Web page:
If you have followed our story from the beginning, you know that we went from an ER referral list of doctors to an internist, an internist to a cardiologist, and the cardiologist chose the surgeon. We did not seek a second, independent opinion. We were rather like little lambs. I believe one of the reasons was that there was no mystery regarding what was wrong and what the solution was. My husband was also very sick. We trusted the doctors we had met, believing they would have referred us elsewhere if that were necessary. I will have more to say about referrals another time.
While we were waiting, there would have been opportunity for another opinion. Someone who worked with my husband asked him if he would have his surgery at one of the major medical centers in the area. We knew about those centers, but did not consider them seriously. It might have been possible, but there was no real internet presence then, no easy way to research medical centers and physicians online. And some centers and physicians, even to this day, will not accept a patient unless they are referred by another physician. No doubt they have their reasons, but I view this as an obstructive approach that is not pro-patient and simply remove them from my list of options. I would make an exception only if I believed they were the best/only expert, and I must see them. Then I would find a way to be referred.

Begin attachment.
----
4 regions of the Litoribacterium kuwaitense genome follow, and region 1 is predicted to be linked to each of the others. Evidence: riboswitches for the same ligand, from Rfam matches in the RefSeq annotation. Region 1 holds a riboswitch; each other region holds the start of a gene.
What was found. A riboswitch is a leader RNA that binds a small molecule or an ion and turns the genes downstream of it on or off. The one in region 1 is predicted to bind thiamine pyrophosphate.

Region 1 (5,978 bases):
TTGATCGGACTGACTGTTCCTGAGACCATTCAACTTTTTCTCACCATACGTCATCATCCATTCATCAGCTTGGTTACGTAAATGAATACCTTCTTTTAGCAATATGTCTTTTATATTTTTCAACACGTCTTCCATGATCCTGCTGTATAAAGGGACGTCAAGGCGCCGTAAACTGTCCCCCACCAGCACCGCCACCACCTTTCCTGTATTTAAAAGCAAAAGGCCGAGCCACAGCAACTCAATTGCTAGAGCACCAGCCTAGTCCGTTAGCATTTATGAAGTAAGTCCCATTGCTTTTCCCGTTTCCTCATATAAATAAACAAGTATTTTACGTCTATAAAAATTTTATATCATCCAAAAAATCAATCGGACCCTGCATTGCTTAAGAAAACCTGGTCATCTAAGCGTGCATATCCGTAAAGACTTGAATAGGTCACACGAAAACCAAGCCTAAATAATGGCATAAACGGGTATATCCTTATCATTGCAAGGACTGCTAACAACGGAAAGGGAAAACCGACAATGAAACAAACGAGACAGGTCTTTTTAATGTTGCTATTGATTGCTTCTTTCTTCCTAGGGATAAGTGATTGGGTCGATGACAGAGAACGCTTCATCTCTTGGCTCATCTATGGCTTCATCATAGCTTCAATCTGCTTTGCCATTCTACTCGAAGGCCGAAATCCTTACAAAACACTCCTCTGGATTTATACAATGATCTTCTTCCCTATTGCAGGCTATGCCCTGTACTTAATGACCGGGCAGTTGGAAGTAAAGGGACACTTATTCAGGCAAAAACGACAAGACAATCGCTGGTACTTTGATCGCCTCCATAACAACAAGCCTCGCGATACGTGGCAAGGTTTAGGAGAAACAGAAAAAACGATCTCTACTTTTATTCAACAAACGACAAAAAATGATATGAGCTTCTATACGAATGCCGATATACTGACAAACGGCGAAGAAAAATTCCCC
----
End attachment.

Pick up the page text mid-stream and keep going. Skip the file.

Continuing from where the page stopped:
Checking Out Doctors and Medical Centers